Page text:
It's about this time of year when fans around the league start to examine whether their team will be buyers or sellers come the trade deadline at the end of July.
While many teams will be looking to add the missing piece to their roster for a deep playoff run come the fall, others will be looking to offload hefty contracts and aging players in return for up-and-coming farm league talent.
With a record of 48-48, the Phillies are the definition of a league-average team. Sitting 6.5 games behind the Atlanta Braves in the National League East, as well as 5.5 games behind in the Wild Card race, the Phillies face quite the predicament this season.
While some would look at the massive contracts of superstars like Cliff Lee and Jonathan Papelbon and the ages of core players such as Chase Utley, others would see these same players as a solid foundation that could help Philadelphia make a playoff push in the second half of the season.
That is where the debate begins.
On one hand, many critics of the Phillies would call Philadelphia a team on the decline. First baseman Ryan Howard is out for six to eight weeks with a knee injury. Center fielder Ben Revere is also set to miss six to eight weeks due to a broken foot.
Those two injuries may prove to be costly for the Phillies' chances in the second half, and that doesn't even include the injury to Roy Halladay, the pitching ace for Philadelphia who has been out since May with a shoulder injury.
Furthermore, the Phillies have several contract issues that they may want to address come the deadline.
One of those issues involves superstar pitcher Cliff Lee, who is 34 years old and set to earn $75 million over the next three seasons.
Not to mention, the Phillies have several key players over the age of 30, including Halladay, Lee, Papelbon, Utley, Howard, Jimmy Rollins, Carlos Ruiz and Michael Young.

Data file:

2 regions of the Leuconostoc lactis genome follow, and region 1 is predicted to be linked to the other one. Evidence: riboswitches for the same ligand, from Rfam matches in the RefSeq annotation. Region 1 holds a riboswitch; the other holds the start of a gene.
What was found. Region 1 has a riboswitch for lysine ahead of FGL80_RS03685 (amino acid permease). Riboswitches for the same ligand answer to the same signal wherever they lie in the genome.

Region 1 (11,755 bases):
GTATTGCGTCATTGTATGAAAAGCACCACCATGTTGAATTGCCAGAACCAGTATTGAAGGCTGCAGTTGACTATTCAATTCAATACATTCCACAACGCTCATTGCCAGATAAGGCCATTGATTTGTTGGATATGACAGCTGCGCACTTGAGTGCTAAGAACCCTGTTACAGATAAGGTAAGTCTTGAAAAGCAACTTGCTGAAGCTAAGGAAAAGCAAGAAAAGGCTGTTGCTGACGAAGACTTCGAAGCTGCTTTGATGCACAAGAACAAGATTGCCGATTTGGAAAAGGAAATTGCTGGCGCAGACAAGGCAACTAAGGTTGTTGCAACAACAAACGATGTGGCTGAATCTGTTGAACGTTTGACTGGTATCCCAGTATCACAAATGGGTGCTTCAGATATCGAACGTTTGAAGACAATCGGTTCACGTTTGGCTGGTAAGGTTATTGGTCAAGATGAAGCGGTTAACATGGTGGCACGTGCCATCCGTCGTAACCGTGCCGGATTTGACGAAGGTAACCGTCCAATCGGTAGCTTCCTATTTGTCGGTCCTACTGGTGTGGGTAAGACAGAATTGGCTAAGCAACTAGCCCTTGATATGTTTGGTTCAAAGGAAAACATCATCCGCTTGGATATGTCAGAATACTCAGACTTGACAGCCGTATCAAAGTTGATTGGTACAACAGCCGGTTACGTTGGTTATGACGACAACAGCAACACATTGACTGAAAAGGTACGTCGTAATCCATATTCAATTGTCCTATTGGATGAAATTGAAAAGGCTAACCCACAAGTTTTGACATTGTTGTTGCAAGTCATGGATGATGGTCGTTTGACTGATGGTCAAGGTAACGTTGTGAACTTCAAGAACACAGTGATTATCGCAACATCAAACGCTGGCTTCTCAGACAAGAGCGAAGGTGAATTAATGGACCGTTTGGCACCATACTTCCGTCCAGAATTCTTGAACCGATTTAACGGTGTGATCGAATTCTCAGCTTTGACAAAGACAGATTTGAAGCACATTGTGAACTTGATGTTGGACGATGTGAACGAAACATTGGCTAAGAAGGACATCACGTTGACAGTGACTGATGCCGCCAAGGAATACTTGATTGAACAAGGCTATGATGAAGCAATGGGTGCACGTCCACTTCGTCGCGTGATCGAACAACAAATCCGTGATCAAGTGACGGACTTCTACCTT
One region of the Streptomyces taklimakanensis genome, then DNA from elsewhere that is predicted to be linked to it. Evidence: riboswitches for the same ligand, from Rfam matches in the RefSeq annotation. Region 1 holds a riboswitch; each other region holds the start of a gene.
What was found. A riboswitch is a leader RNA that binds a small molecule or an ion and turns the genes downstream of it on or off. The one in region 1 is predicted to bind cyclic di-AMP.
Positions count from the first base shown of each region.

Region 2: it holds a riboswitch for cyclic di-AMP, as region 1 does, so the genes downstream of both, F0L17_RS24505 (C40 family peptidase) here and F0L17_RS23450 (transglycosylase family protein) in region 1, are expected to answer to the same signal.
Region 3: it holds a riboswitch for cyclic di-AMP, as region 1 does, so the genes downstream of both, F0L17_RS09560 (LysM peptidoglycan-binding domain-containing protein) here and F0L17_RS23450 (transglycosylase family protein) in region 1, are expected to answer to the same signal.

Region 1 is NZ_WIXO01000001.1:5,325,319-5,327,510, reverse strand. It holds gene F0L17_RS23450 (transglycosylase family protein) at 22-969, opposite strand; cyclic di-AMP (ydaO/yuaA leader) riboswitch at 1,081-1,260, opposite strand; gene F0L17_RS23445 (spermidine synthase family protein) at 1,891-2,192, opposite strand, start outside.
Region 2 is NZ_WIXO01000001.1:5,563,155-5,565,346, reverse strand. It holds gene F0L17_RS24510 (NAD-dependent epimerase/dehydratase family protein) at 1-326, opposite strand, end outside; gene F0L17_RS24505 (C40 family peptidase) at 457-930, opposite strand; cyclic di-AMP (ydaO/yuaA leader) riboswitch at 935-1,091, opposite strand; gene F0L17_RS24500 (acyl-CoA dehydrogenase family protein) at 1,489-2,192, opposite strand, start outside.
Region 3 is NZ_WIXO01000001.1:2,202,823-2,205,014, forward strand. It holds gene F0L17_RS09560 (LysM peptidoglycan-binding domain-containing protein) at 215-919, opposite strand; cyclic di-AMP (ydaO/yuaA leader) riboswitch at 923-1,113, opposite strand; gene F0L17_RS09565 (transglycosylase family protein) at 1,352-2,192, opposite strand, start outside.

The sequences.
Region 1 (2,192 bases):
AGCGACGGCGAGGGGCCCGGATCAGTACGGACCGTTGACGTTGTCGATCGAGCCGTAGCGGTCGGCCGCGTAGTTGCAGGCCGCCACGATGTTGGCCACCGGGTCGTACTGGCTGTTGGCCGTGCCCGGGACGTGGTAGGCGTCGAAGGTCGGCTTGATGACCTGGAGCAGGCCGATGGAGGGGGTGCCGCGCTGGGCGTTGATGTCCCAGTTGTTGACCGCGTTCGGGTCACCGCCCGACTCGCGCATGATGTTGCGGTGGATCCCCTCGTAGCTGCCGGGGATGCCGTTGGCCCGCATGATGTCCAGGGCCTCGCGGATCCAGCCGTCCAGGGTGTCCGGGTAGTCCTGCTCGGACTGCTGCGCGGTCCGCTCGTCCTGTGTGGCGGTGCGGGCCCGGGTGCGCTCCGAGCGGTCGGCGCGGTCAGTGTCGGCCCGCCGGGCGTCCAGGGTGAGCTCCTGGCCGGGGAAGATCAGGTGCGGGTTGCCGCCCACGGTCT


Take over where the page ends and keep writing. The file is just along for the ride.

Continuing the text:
If general manager Ruben Amaro Jr. wants an opportunity to become younger and stock the farm system, this may be a great time to do so, especially with Young, Utley, Ruiz and Halladay (assuming his option is declined) set to become free agents after this season.
According to the Philadelphia Inquirer's Bob Ford, the Phillies should stick to being sellers at the trade deadline despite their recent success.
Ford's argument is an interesting one. Ford cites the injuries to Howard and Halladay as a crippling blow to the Phillies' playoff chances. However, Ford goes on to say that if the prognosis of Halladay's injury and recovery is promising, then the Phillies have a chance to turn into buyers, although he doesn't see that happening.
With all that said, this team is right in the thick of the playoff race. As this team has shown us, like they did in 2007 when they came back to steal the division title away from the New York Mets after being seven games behind with 17 remaining, anything can happen.
According to Buster Olney of ESPN, Amaro Jr. has said that his team will in fact be buyers at the deadline.
Believers in the Phillies would look at the team's recent form. Yes, they're a .500 team, but they have won their last four series against the Pittsburgh Pirates, Atlanta Braves, Washington Nationals and Chicago White Sox. Three of those teams (Pirates, Braves and Nationals) have better records than that of the Phillies.
Believers would say that players such as Utley, Lee and Rollins have the experience and potential to lead the team in a second-half push. Believers and optimists would say that Halladay may be ready to pitch in late-August, which would only help the starting rotation. Believers would look at Cole Hamels' recent form, and say that he is finally returning to his game that made him a NLCS and World Series MVP in 2008.
Also, the Phillies schedule favors them. There is no West Coast trip left on their schedule, the longest road trip remaining for the team this seasons is nine games, and the Phils have 12 games remaining with the Braves, as well as nine with the Nationals, making for a great opportunity to make up games in the standings.
When all is said and done, it is not an easy question. Only one man, Amaro Jr., can answer the question of whether the Phillies should be buyers or sellers come the MLB Trade Deadline, and yet he still might not even know.
It is an answer that will not be decided until right up against the deadline. While the Phillies have an aging and injury-plagued roster that may need to be overhauled, there is no doubting the potential is there for the Phillies to make a serious playoff push in the second half of the season.
What do you think? Should the Phillies be buyers or sellers at the trade deadline on July 31st? Share your opinions and predictions for what the Phillies will do in the comment thread below!
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